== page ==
In light of this, MSR chose a perimeter-cut floor which makes use of specifically sized panels of 40D PU-coated nylon which are stitched together with taped seams. The upshot is that you now have a nice, flat floor instead of a billowy mess; the downside is that you have extra seams in high-abrasion areas.
Most of the fabric on the Nook is 20D nylon; the lower tent body and foot is done in 20D nylon and the upper is all-mesh; this is an elegant solution to promote airflow while denying the debris that inevitably blows into a fully-meshed tent. I don’t think it was wise of MSR to make the entire foot of the tent in solid nylon as condensation down there is definitely a problem. There’s virtually no airflow down there when your sleeping bag is taking up space and I experienced condensation at the foot of the tent, even in the bone-dry Nevada high desert. This was the one trouble spot: otherwise, the Nook manages condensation quite well.
When We Say Liveability…
There are quite a few factors that come into play when we talk about how ‘liveable’ a tent is – that is, how positive can the tent make an experience like having to wait out a storm for a whole day? We’ve talked about some of the aspects such as peak height and interior space, but there’s way more to it than that.
One of my favorite things about tent camping is waking up to sunlight coming in through the tent; in some of my most favorite tents, the sun slopes in through the fabric and makes me think that everything outside is bright and filled with daisies. The Nook has a lovely, earth-tone rainfly which looks politely subdued in the hills, but it makes the interior light a fairly drab color. Even thought the Nook is a very strong three-season tent, I can’t say that waiting out a storm in the sickly green light inside of the tent would be a fun experience. That being said, earth-tone rainflies are often preferred because they’re less obnoxious to other campers and they look more at peace with their surroundings. What’s my preference? I still love my Sierra Designs Mojo’s blue/white tent walls – they’re stunning to wake up to.
The Nook has a few quirks that affected my time in the tent. The single door is on the small side and, since it’s asymmetrical, it’s difficult for the person sleeping on the left side of the tent to get outside. Additionally, the pockets are absolutely miniscule: these pockets, stitched into the front of the tent alongside the door, offer just enough space for a few bars, a headlight and maybe a pet squirrel, providing it wasn’t too chubby. MSR’s vestibule design is excellent and offers a lot of protection from the elements – a single, sealed zipper running up the front of the vestibule eliminates the need for a baffle to get caught in the zipper. More importantly, you can open up either side of the vestibule to account for the prevailing winds. MSR’s design hutzpah is written all over this simple yet very clever vestibule.
Nitty Gritty Nitty Picky
The Nook is average when it comes to weight and vestibule size, but we’re going to rattle off a few tents to compare it with. First of all, it’s important to remember that the Nook is still a superlight tent, so its 3.8lbs is a heck of a lot lighter than a whole class of 5lb tents, but there are still lighter ultralight tents available for the money. The Nook offers MSR’s famed engineering, so bomber strength and everything balances out. For example, the Black Diamond Mesa is a also very strong, liveable tent that offers more interior and vestibule space than the Nook, but it comes in at 5lb. 2oz. On the other side of things, the Tarptent Double Rainbow is an ultralight structure which has more interior space and more vestibule space, yet it only clocks in at 2lb. 10oz. Lastly, the Nook’s specs are very similar to the Sierra Designs Mojo 2 and costs exactly the same – $400 MSRP. The Nook is stronger than the Mojo, but the Mojo pitches faster and has an integrated fly. There’s always a tradeoff.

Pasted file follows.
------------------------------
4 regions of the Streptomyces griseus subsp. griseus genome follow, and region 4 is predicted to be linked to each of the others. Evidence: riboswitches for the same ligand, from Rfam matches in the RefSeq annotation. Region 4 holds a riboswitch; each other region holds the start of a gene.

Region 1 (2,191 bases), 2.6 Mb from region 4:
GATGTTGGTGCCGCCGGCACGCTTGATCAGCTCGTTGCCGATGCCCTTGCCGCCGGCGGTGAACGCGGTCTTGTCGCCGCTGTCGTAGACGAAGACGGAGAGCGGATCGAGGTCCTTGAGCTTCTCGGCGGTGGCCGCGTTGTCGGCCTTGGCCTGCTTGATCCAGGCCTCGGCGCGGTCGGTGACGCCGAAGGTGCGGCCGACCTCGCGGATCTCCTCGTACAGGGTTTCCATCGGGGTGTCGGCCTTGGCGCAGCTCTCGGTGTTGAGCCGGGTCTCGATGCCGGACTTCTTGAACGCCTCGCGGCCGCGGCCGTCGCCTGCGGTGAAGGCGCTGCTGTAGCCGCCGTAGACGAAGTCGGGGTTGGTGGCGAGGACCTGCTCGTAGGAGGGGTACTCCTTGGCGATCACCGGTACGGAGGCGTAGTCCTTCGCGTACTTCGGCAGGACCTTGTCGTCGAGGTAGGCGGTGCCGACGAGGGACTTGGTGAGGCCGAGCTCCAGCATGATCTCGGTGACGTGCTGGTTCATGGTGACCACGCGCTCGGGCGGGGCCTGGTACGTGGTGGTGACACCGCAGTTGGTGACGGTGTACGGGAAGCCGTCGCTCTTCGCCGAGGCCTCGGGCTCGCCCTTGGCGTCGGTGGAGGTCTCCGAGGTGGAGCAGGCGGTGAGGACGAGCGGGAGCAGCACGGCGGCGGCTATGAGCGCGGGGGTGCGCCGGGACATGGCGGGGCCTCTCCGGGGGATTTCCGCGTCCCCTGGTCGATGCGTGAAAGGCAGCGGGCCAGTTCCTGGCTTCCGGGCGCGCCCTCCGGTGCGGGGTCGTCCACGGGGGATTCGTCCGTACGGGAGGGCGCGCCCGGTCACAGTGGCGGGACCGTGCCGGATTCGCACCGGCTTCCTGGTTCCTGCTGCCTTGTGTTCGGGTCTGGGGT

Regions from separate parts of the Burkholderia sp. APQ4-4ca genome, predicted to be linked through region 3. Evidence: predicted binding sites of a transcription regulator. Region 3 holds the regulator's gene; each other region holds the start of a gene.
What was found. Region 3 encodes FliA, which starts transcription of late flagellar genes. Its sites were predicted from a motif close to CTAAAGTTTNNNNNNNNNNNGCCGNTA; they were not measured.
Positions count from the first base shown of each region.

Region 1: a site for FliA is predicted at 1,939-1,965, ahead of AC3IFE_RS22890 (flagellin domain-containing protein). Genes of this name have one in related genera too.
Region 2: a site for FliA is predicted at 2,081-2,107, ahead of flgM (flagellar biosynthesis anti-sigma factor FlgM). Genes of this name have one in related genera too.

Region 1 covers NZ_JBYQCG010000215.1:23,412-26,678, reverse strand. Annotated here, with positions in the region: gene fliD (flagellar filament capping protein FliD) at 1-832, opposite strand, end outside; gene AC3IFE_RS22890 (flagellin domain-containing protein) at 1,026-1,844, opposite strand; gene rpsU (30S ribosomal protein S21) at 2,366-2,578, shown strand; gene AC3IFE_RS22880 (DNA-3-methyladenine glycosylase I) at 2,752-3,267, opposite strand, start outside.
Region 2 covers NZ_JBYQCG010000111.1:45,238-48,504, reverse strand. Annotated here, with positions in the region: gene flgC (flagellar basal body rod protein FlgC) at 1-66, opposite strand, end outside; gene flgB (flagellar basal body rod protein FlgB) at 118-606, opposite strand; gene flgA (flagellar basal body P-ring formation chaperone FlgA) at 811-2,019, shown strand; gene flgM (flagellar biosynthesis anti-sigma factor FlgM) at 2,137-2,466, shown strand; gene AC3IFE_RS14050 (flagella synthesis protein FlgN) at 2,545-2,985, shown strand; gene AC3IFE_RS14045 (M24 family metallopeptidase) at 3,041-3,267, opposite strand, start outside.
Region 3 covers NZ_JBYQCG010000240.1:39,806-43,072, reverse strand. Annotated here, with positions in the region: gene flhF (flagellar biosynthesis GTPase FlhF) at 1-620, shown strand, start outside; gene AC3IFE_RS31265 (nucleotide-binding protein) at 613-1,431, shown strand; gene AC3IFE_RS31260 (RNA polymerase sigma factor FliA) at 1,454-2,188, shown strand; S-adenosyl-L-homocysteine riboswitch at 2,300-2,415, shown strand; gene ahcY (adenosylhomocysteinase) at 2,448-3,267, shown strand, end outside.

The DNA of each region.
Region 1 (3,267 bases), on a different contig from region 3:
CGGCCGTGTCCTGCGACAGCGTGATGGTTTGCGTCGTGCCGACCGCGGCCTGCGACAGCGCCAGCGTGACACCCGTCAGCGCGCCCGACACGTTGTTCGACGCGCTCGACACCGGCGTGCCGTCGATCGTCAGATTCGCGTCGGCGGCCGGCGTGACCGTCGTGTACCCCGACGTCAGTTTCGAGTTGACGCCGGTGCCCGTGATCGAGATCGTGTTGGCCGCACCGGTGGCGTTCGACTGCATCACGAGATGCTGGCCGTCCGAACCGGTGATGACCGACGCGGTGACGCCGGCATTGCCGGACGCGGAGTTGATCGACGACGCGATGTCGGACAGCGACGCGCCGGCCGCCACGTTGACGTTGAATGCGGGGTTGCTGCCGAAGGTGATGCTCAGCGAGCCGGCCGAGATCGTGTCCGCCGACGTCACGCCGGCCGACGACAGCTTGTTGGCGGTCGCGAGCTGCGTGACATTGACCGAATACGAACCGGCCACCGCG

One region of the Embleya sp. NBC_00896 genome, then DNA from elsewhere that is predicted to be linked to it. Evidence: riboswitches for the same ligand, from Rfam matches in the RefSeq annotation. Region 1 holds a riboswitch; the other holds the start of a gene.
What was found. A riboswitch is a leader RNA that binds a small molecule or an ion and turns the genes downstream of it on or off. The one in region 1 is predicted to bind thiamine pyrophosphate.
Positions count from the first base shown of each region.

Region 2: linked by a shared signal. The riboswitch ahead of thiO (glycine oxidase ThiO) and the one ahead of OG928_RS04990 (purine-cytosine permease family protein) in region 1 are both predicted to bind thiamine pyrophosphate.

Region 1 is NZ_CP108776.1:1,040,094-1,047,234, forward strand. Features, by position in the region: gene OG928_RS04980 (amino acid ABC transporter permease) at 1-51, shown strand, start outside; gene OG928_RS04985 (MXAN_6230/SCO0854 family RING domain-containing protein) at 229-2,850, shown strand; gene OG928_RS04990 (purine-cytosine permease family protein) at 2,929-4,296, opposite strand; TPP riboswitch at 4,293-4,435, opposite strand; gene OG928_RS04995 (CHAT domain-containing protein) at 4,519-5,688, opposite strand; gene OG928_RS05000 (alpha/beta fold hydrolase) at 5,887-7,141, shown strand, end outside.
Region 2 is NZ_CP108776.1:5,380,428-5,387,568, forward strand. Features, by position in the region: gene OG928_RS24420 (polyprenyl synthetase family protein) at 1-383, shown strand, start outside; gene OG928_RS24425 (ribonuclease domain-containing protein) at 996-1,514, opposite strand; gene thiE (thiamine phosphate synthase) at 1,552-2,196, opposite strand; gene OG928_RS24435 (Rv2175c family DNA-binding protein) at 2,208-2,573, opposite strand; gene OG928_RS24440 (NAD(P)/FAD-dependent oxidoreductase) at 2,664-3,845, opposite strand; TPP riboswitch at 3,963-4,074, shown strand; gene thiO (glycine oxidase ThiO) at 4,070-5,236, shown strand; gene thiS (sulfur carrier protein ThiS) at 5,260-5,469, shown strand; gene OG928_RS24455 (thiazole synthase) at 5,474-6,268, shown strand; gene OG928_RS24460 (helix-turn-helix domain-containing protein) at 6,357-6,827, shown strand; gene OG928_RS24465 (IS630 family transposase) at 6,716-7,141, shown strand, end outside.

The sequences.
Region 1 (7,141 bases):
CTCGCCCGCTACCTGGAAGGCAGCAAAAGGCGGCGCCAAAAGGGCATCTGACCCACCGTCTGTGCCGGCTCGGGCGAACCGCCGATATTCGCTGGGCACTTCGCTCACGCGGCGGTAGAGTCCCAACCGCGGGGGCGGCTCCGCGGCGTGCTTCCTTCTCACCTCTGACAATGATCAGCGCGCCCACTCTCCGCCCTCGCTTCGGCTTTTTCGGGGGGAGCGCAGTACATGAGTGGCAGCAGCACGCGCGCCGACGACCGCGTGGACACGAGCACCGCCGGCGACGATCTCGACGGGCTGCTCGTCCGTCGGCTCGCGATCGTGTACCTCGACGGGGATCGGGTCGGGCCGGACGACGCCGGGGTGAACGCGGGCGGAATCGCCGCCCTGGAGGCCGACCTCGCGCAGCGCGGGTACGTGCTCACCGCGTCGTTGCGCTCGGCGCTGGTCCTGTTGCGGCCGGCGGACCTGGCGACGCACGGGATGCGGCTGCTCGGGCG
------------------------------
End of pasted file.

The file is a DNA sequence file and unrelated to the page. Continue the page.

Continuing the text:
The MSR Nook crams as much liveability into the smallest floorplan that it possibly can and, frankly, it accomplishes that pretty well. It sets up quickly and, when guyed out, is among the strongest three-season tents. The Nook has no standout spec’s (average weight, peak height, floor and vestibule space) and might even be on the small side for some of these, but it offers a very well-rounded package. Buyers can expect great durability and outstanding performance in inclement weather, though I wouldn’t want to wait out a storm inside of the Nook’s green fly. A host of clever features complements the tents overall good construction and design, especially the solid/mesh combination body.
- Strong, fairly light, and well-constructed
- Clever pole design and perimeter-cut floor maximize the small footprint
- Small footprint helps the Nook slot into teensie backcountry spaces
- Sets up quickly but can be extensively guyed out for inclement weather
- Low height and taught pitch drastically increases wind resistance
- Sealed vestibule zipper eliminates annoying baffle snags
- Green rainfly is polite and subdued in the backcountry
- Not the best choice for two-person backpacking – awkward door and small vestibule
- Twin pockets are on the small side
- No reflective accents, easy to lose the tent if you’re tired or careless
- Condensation is an issue at the foot of the tent
- Green rainfly isn’t the nicest ambiance to wake up to
The Bottom Line
The MSR Nook is the type of tent that you can buy and enjoy for years – it’s strong, well designed and built from good materials. Admittedly it’s pretty average when it comes to most of the specs that we traditionally look at, but it’s important to remember that MSR designed the Nook to maximize that limited space and that’s just not something you can understand from a spec sheet. I recommend the Nook for solo backcountry adventurers who need a strong yet light tent for mountain squalls.
Buy now: Available from Backcountry.com